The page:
One of the more charming aspects of English country furniture is the adaptation of the styles which were in favor in the London workshops in the 18th and 19th centuries.
The craftsmen from the English villages were not totally obedient to the fashions of the time or the rules of construction of the London cabinetmakers but they did have access to the popular pattern books. They often used these as inspiration but combined the designs with their own ideas of beauty and practicality.
They could not have been mere copiers even if they wanted to be because they were limited by the unavailability of the exotic woods needed for the "fancy furniture" and the arsenal of tools at hand would have been smaller than was needed for the intricate carving, marquetry etc.
This oak two part cupboard is a wonderful example of the country craftsmen's homage to the Neo-Classical influence of the time. The form is similar to a secretary bookcase but this piece probably served as a kitchen cupboard with the top section housing prized dishes and Staffordshire rather than leather bound books.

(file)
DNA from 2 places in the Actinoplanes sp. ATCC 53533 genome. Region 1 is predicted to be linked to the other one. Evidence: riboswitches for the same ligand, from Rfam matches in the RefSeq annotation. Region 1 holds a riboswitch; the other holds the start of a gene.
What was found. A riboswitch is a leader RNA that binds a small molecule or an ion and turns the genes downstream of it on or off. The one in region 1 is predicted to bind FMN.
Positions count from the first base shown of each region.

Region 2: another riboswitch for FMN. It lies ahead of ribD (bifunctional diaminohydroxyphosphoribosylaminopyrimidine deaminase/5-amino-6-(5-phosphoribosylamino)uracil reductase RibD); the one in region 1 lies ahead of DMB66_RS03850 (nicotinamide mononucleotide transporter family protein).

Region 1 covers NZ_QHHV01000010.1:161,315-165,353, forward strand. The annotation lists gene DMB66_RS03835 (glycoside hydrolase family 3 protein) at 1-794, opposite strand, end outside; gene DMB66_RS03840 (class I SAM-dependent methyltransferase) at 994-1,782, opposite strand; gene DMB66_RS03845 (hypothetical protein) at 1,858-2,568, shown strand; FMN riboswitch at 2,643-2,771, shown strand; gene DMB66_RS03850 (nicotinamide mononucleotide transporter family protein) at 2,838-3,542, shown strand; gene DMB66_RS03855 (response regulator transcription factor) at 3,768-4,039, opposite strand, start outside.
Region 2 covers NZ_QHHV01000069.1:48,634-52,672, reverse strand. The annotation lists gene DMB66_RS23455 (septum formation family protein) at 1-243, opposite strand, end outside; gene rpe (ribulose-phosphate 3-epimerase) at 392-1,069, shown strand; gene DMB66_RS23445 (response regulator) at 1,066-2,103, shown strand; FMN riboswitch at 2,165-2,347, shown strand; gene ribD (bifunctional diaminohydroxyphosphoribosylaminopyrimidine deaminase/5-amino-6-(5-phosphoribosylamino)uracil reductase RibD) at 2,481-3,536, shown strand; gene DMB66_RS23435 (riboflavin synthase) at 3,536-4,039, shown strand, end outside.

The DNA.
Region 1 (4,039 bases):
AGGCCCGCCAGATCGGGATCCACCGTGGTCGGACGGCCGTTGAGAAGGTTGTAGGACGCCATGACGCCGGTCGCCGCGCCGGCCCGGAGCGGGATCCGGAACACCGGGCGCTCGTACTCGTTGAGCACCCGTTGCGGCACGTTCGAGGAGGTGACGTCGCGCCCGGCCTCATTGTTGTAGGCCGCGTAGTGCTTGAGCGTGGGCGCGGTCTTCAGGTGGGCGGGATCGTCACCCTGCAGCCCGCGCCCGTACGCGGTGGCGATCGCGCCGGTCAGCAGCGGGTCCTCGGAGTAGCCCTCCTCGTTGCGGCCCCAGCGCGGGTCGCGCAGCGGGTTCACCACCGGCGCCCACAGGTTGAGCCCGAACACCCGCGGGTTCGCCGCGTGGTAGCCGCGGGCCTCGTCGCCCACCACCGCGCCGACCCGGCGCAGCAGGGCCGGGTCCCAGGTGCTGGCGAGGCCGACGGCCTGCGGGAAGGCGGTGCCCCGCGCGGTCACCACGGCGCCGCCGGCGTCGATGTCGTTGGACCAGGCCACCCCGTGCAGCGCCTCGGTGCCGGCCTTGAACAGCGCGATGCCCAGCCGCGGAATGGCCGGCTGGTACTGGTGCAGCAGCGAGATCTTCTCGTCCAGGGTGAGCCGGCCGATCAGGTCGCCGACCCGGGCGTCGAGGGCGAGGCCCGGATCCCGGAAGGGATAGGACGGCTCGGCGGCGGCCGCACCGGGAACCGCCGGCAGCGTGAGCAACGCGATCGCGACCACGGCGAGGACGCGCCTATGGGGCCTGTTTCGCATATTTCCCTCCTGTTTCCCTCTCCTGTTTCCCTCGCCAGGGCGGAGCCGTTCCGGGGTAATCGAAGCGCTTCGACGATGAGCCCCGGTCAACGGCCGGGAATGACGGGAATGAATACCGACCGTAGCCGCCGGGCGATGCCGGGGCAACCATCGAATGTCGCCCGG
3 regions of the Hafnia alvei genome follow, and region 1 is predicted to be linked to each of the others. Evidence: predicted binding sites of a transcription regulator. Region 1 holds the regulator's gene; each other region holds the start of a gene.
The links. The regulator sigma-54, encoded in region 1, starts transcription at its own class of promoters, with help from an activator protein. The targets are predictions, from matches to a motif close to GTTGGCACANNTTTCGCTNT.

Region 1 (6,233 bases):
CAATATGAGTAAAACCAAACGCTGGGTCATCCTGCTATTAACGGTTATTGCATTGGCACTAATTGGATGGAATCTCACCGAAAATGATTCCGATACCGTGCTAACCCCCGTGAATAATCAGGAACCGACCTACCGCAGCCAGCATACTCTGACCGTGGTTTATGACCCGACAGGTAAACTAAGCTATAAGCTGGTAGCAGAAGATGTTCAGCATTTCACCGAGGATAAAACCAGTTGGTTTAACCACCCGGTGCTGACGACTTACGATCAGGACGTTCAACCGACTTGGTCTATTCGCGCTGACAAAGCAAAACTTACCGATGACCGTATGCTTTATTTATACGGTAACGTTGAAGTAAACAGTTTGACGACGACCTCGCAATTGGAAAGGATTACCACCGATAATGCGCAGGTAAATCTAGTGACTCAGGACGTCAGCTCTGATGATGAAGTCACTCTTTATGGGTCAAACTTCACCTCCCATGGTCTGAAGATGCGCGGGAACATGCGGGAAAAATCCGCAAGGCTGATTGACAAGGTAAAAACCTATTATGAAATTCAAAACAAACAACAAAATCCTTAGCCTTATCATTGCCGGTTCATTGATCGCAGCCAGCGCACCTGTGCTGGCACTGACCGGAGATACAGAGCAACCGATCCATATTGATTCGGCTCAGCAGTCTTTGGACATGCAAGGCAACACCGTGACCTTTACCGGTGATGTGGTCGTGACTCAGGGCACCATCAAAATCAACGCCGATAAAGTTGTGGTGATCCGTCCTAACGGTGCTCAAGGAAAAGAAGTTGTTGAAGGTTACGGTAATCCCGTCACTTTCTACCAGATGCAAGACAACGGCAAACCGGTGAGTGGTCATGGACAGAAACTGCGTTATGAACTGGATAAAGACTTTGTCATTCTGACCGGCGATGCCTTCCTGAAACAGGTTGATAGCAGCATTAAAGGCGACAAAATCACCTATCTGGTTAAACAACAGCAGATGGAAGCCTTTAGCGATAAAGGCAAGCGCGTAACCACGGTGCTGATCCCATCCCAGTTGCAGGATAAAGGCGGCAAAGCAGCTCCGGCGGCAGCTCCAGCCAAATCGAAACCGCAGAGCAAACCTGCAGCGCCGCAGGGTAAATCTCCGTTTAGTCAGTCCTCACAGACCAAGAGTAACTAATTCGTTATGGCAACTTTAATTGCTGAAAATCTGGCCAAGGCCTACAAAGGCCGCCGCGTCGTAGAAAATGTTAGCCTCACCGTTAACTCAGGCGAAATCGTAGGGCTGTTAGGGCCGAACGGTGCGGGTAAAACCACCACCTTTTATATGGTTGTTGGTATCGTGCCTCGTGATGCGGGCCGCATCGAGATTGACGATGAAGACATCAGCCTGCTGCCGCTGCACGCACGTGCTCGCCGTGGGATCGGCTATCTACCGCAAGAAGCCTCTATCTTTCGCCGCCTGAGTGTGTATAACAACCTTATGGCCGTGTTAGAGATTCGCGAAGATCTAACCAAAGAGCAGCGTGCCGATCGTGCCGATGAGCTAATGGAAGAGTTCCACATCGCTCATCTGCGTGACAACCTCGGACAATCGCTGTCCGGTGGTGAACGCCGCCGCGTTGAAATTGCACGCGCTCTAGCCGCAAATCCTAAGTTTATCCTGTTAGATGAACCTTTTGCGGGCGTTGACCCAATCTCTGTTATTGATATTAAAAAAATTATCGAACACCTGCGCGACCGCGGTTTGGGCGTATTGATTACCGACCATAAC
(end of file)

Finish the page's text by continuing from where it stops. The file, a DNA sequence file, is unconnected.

The geometric banding and diamond inlays are classical in feeling with influence of the Sheraton style but the rural origins of this piece are obvious due to the use of the woods indigenous to England; oak, yew, and walnut.
Had this piece been made in a London workshop it most certainly would have been constructed of mahogany and would have had more intricate inlays of exotic woods; all beyond the reach or desire of the country craftsman and his customers.
Note the slightly "wonky" glazing bars; beautifully molded but not quite straight. These quirky touches to my mind, contribute to the charm of the piece.
The two part cupboard is in original condition throughout and dates around 1820. Measuring 76" high, 43" wide at base, 39 1/2" wide at top, 17 1/2" deep at base, and 13" deep at top.